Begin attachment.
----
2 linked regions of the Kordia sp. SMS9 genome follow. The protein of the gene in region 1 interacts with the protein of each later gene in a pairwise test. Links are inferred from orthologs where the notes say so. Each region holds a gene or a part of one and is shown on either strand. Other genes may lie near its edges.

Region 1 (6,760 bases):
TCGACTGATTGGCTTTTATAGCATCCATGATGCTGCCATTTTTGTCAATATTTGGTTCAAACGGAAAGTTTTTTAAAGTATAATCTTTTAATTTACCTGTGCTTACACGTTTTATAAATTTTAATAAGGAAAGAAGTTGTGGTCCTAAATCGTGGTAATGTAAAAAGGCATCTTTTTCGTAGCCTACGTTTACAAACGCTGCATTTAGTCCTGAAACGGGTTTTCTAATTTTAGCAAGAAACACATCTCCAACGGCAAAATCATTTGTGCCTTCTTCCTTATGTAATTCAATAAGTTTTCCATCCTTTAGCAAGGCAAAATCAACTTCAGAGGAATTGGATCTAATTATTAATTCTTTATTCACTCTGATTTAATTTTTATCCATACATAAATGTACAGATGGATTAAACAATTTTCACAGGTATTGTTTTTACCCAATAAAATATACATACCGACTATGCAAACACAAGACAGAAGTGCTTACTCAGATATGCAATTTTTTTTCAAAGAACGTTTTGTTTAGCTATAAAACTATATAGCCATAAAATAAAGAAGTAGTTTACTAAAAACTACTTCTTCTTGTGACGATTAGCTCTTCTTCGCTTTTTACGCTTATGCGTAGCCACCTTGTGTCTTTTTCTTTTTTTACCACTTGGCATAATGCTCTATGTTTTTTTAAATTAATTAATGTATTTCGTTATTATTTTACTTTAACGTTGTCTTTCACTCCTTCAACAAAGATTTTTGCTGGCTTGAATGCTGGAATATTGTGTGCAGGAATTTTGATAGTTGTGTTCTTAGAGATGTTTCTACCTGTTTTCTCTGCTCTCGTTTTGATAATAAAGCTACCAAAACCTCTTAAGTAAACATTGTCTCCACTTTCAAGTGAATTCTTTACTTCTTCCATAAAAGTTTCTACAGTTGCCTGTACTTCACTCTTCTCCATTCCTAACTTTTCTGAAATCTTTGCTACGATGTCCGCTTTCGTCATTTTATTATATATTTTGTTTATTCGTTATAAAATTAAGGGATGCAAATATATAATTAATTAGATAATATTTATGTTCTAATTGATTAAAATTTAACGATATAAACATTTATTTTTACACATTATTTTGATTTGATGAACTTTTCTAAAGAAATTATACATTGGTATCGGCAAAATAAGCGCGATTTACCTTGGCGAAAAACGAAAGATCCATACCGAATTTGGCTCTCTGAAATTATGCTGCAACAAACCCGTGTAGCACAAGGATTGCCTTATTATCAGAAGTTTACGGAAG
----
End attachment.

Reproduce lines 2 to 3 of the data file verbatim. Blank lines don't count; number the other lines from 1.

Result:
Region 1 (6,760 bases):
TCGACTGATTGGCTTTTATAGCATCCATGATGCTGCCATTTTTGTCAATATTTGGTTCAAACGGAAAGTTTTTTAAAGTATAATCTTTTAATTTACCTGTGCTTACACGTTTTATAAATTTTAATAAGGAAAGAAGTTGTGGTCCTAAATCGTGGTAATGTAAAAAGGCATCTTTTTCGTAGCCTACGTTTACAAACGCTGCATTTAGTCCTGAAACGGGTTTTCTAATTTTAGCAAGAAACACATCTCCAACGGCAAAATCATTTGTGCCTTCTTCCTTATGTAATTCAATAAGTTTTCCATCCTTTAGCAAGGCAAAATCAACTTCAGAGGAATTGGATCTAATTATTAATTCTTTATTCACTCTGATTTAATTTTTATCCATACATAAATGTACAGATGGATTAAACAATTTTCACAGGTATTGTTTTTACCCAATAAAATATACATACCGACTATGCAAACACAAGACAGAAGTGCTTACTCAGATATGCAATTTTTTTTCAAAGAACGTTTTGTTTAGCTATAAAACTATATAGCCATAAAATAAAGAAGTAGTTTACTAAAAACTACTTCTTCTTGTGACGATTAGCTCTTCTTCGCTTTTTACGCTTATGCGTAGCCACCTTGTGTCTTTTTCTTTTTTTACCACTTGGCATAATGCTCTATGTTTTTTTAAATTAATTAATGTATTTCGTTATTATTTTACTTTAACGTTGTCTTTCACTCCTTCAACAAAGATTTTTGCTGGCTTGAATGCTGGAATATTGTGTGCAGGAATTTTGATAGTTGTGTTCTTAGAGATGTTTCTACCTGTTTTCTCTGCTCTCGTTTTGATAATAAAGCTACCAAAACCTCTTAAGTAAACATTGTCTCCACTTTCAAGTGAATTCTTTACTTCTTCCATAAAAGTTTCTACAGTTGCCTGTACTTCACTCTTCTCCATTCCTAACTTTTCTGAAATCTTTGCTACGATGTCCGCTTTCGTCATTTTATTATATATTTTGTTTATTCGTTATAAAATTAAGGGATGCAAATATATAATTAATTAGATAATATTTATGTTCTAATTGATTAAAATTTAACGATATAAACATTTATTTTTACACATTATTTTGATTTGATGAACTTTTCTAAAGAAATTATACATTGGTATCGGCAAAATAAGCGCGATTTACCTTGGCGAAAAACGAAAGATCCATACCGAATTTGGCTCTCTGAAATTATGCTGCAACAAACCCGTGTAGCACAAGGATTGCCTTATTATCAGAAGTTTACGGAAG